It is not easy to see cause its appear suddenly.
    The day I took a plain to flight over Namib Desert I saw it from the sky, and it was much longer that I imagne from the floor.

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  • diageva's Profile Photo

    Dead Vlei

    by diageva Updated Oct 20, 2004

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    Dead Vlei

    After climbing Dune 45 we had breakfast and went to Dead Vlei. It was really cold, very cold, even after walking for long time.

    It was a long way to reach the Dead Vlei, over 5 km. We found gemsbok in our way. A white dry lake under our feet, and some more dunes to climb, but little ones. At last you reach where dead trees are, like burn ones, and where the bigest dune in the world is, "bigone".

    The way back can be easyer cause you can take a shuttle to the parking. Follow the people to find the shuttle, is over 1 Km from the Dead Vlei.

    Of course you must take water, is a long way. And if you want ... do it as I did, with bared feet, it was great.

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  • diageva's Profile Photo

    Namib Desert

    by diageva Written Oct 20, 2004

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    Namib Desert

    Namib is one of the oldest deserts in the world. The name means vast, and is really a vast park of orange sand. Is one of the largest conservation area of the world. The sand was swept to Sossusvley from Kalahari Desert by the Orange River.
    The landscape are really incredible beautiful. One of the most beautiful I have ever seen? Perhaps.
    I spent 3 days here. One of the mornings I took a little plain and flight all over this red world. It was really great.

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    Dune 45

    by diageva Written Oct 20, 2004

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    Dune 45

    Dune 45 is over 170 metres above the valley floor, next to the road. Not the highest but easy to climb to.

    It was 5 am when you get up at Sesriem Camp to go to Dune 45 to see the sunrise. All the groups of the camp where going to do the same, so at that time there was traffic jam at the middle of the desert :)

    We arrive to the dune, it was very cold, but with the first steps the cold disappeared. As the day before I decided to take another way to climb the dune, but this time I took the wrong and more difficult way. My legs buried in the sand in every step but at last I get to the top and share with the others the sunrise.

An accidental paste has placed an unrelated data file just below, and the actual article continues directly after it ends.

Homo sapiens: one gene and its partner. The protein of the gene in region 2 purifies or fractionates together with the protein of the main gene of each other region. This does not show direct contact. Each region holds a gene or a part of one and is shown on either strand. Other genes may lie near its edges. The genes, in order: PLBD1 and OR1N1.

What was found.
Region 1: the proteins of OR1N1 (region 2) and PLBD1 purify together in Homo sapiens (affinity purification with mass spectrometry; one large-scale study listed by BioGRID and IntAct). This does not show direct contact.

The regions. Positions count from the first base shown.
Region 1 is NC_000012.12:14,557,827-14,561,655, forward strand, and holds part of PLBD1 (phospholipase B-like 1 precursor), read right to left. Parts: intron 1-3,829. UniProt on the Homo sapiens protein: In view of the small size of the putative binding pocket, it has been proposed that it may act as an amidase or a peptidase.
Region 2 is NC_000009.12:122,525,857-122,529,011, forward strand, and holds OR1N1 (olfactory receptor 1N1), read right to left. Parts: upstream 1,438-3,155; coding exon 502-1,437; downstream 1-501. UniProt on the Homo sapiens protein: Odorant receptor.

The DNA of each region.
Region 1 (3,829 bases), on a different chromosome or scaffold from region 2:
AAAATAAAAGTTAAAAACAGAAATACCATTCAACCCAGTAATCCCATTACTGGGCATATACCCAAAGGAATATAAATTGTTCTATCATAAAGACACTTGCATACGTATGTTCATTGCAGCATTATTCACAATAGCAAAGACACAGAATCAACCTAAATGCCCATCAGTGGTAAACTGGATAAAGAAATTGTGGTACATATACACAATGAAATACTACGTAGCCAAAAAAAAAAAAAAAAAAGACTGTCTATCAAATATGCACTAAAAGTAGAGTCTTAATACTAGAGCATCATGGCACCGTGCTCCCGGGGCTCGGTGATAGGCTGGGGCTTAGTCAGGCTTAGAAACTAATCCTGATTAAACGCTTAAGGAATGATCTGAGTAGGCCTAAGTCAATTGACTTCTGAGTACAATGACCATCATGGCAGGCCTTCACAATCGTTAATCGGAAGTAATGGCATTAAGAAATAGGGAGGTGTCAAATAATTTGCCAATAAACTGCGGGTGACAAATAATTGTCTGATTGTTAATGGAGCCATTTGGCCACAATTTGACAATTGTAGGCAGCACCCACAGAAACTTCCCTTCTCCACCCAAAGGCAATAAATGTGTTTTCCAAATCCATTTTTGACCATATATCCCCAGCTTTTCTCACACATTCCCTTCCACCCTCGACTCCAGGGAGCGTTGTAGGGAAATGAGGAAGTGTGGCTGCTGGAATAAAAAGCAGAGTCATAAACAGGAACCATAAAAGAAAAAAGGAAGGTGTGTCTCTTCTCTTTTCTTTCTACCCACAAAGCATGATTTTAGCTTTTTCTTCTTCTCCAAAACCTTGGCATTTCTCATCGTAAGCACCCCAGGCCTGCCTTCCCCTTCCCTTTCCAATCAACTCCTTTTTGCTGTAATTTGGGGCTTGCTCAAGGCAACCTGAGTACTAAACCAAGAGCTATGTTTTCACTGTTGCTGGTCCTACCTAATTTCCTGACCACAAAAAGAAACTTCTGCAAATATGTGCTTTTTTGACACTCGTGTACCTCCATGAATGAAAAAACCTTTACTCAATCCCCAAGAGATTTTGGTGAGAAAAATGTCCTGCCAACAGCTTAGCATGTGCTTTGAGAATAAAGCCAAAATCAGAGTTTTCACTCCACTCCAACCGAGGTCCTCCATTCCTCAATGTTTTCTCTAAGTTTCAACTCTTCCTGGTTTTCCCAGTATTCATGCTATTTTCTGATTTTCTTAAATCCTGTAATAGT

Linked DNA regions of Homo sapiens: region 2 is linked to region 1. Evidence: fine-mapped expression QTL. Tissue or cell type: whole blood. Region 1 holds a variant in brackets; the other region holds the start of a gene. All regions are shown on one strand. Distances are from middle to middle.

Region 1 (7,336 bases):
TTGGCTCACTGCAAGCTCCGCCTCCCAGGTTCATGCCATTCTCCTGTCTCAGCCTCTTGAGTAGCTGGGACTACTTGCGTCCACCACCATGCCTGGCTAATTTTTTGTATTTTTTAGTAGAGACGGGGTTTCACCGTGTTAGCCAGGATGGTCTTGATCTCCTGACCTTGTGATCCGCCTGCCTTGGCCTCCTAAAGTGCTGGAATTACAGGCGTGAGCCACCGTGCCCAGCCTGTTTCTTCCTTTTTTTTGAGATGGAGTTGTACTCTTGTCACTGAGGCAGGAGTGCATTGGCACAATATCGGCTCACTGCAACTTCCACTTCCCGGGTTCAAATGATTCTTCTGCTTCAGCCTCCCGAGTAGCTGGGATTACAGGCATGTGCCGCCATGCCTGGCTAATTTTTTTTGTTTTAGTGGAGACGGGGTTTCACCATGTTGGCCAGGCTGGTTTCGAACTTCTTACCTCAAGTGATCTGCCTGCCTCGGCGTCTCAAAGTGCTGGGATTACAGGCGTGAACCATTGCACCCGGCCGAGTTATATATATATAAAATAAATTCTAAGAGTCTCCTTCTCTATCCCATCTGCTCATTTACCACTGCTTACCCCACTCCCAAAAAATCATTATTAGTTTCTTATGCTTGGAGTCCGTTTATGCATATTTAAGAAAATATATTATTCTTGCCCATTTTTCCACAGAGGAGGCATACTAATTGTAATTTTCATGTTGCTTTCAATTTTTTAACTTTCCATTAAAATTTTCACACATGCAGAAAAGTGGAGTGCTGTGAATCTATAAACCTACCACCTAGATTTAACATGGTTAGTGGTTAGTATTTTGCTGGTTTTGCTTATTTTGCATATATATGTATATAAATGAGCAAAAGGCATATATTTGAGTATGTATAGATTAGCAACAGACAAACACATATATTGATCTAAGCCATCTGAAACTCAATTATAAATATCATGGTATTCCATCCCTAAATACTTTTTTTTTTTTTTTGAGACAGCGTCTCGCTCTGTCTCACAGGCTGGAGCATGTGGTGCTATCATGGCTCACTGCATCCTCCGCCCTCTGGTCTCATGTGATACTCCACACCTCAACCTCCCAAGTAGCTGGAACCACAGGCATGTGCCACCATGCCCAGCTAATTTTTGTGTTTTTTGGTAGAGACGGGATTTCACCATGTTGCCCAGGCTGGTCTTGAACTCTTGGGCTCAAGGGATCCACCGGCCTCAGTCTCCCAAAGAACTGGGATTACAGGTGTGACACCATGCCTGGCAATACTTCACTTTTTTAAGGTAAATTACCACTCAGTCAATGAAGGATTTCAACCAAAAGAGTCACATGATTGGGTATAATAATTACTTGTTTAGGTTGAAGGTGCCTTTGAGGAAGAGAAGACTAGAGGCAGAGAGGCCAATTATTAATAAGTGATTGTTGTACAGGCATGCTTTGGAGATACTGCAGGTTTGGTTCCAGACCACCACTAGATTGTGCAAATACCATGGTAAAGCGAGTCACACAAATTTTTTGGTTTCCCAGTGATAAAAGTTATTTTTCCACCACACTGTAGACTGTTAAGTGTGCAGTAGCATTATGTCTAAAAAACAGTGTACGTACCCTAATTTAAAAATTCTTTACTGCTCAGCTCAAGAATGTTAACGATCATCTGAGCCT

I was a wonderful experience. After run down over that red sand.

    After climbing some groups have champagne at the edge of the dune, I only had a normal breakfast :)

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  • diageva's Profile Photo

    Elim Dune

    by diageva Written Oct 20, 2004

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    View from Elim Dune

    I went to Elim Dune over 5 pm to see the sunset. Everybody comes here to see the sunset cause is the nearest sand dune to Sesriem, about 5 km from it. It was my first contact with these incredible beautiful read dunes.
    At the sand only big ants and desert beetles. The first steps to climb the dune are really hard cause your legs will be buried in the sand, try to find the better way to climb it. Some do follow others step, but I did search another way … that was much easier. After you must get down … but that is great fun, just run down.
    It is worth the effort cause you will have a wonderful view from the top. Naukluft Mountains looks violet, the land is yellow and the dunes oranges and red, with some green spots … just a beautiful pallet of colours.
    Take of your shoes and feel that sand in your bare feet.
    It wasn't hot, but you must bring with you water, and have your mouth close ... you will finish with red sand everywhere.

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  • Myndo's Profile Photo

    Find water on a hiking trail - the Namib Naukluft

    by Myndo Updated Sep 19, 2004

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    Namib Naukluft Park, Quivertree gorge

    From the Buellsport Guest Farm you can make some very nice walking-trips through the surroundings: Namib Naukluft park.

    One of them is the walk through the Quivertree gorge.
    By car you are being driven (via a viewpoint) to the beginning of the trail.
    You descent into the gorge, you see wild zebras, quivertrees, dassies, antelopes and you find water on the ground. (very rare in this dry surrounding).
    The water is so clear you can drink it or bath in it like in a natural bath-tube.
    Further down the gorge you get picked up again and driven back.